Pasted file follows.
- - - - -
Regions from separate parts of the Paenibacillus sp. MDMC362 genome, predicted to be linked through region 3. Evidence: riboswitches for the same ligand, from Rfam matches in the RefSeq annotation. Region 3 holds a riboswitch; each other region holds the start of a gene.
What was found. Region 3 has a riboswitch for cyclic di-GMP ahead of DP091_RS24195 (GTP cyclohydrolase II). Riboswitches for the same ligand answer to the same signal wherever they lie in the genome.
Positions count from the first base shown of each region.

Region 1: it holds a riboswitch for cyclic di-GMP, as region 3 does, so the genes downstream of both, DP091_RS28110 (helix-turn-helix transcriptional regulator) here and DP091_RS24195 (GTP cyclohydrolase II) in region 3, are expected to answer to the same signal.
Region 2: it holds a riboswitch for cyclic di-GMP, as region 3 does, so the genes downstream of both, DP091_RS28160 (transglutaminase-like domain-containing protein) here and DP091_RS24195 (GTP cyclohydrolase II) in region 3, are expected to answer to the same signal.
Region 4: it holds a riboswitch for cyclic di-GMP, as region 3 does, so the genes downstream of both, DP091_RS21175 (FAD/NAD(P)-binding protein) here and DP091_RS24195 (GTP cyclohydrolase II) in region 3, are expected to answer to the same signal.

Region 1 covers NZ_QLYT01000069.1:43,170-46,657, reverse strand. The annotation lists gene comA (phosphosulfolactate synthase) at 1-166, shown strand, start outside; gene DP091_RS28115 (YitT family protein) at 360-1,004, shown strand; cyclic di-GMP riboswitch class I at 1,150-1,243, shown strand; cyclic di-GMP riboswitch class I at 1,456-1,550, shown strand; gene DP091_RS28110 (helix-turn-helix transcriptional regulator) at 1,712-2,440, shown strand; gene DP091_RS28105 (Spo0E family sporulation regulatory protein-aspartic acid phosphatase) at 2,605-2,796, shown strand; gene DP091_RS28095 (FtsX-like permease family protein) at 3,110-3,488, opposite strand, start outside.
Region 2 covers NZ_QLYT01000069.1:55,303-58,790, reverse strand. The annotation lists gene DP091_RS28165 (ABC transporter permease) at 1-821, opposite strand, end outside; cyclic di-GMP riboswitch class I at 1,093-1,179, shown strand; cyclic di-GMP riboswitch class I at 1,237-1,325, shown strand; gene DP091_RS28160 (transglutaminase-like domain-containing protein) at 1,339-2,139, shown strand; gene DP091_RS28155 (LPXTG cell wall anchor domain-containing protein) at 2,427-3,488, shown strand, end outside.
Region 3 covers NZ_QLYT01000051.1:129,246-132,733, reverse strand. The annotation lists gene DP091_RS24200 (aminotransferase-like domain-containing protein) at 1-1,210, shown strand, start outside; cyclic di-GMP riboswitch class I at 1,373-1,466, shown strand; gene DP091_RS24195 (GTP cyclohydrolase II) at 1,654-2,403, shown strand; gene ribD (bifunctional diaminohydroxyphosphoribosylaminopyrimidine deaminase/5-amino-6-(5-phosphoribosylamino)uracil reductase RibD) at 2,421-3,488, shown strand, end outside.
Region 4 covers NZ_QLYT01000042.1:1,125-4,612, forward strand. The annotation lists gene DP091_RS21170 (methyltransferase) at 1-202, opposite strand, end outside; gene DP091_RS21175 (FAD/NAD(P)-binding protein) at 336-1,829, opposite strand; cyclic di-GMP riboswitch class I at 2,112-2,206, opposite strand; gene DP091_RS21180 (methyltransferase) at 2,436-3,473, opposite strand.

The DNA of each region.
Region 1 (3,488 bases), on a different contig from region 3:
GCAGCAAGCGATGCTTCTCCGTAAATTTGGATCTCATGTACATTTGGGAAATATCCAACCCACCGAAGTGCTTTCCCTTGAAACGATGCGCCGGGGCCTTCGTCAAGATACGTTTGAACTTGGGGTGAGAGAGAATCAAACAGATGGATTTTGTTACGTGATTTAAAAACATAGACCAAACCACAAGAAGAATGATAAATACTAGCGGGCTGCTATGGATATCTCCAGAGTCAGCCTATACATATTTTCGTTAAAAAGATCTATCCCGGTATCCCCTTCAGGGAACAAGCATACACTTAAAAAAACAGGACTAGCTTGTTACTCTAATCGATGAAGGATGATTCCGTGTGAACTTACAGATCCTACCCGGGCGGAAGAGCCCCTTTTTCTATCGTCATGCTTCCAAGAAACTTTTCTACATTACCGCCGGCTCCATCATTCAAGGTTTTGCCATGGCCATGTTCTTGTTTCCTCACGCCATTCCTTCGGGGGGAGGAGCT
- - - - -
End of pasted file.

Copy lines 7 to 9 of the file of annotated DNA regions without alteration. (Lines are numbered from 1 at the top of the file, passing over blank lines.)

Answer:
Region 1 covers NZ_QLYT01000069.1:43,170-46,657, reverse strand. The annotation lists gene comA (phosphosulfolactate synthase) at 1-166, shown strand, start outside; gene DP091_RS28115 (YitT family protein) at 360-1,004, shown strand; cyclic di-GMP riboswitch class I at 1,150-1,243, shown strand; cyclic di-GMP riboswitch class I at 1,456-1,550, shown strand; gene DP091_RS28110 (helix-turn-helix transcriptional regulator) at 1,712-2,440, shown strand; gene DP091_RS28105 (Spo0E family sporulation regulatory protein-aspartic acid phosphatase) at 2,605-2,796, shown strand; gene DP091_RS28095 (FtsX-like permease family protein) at 3,110-3,488, opposite strand, start outside.
Region 2 covers NZ_QLYT01000069.1:55,303-58,790, reverse strand. The annotation lists gene DP091_RS28165 (ABC transporter permease) at 1-821, opposite strand, end outside; cyclic di-GMP riboswitch class I at 1,093-1,179, shown strand; cyclic di-GMP riboswitch class I at 1,237-1,325, shown strand; gene DP091_RS28160 (transglutaminase-like domain-containing protein) at 1,339-2,139, shown strand; gene DP091_RS28155 (LPXTG cell wall anchor domain-containing protein) at 2,427-3,488, shown strand, end outside.
Region 3 covers NZ_QLYT01000051.1:129,246-132,733, reverse strand. The annotation lists gene DP091_RS24200 (aminotransferase-like domain-containing protein) at 1-1,210, shown strand, start outside; cyclic di-GMP riboswitch class I at 1,373-1,466, shown strand; gene DP091_RS24195 (GTP cyclohydrolase II) at 1,654-2,403, shown strand; gene ribD (bifunctional diaminohydroxyphosphoribosylaminopyrimidine deaminase/5-amino-6-(5-phosphoribosylamino)uracil reductase RibD) at 2,421-3,488, shown strand, end outside.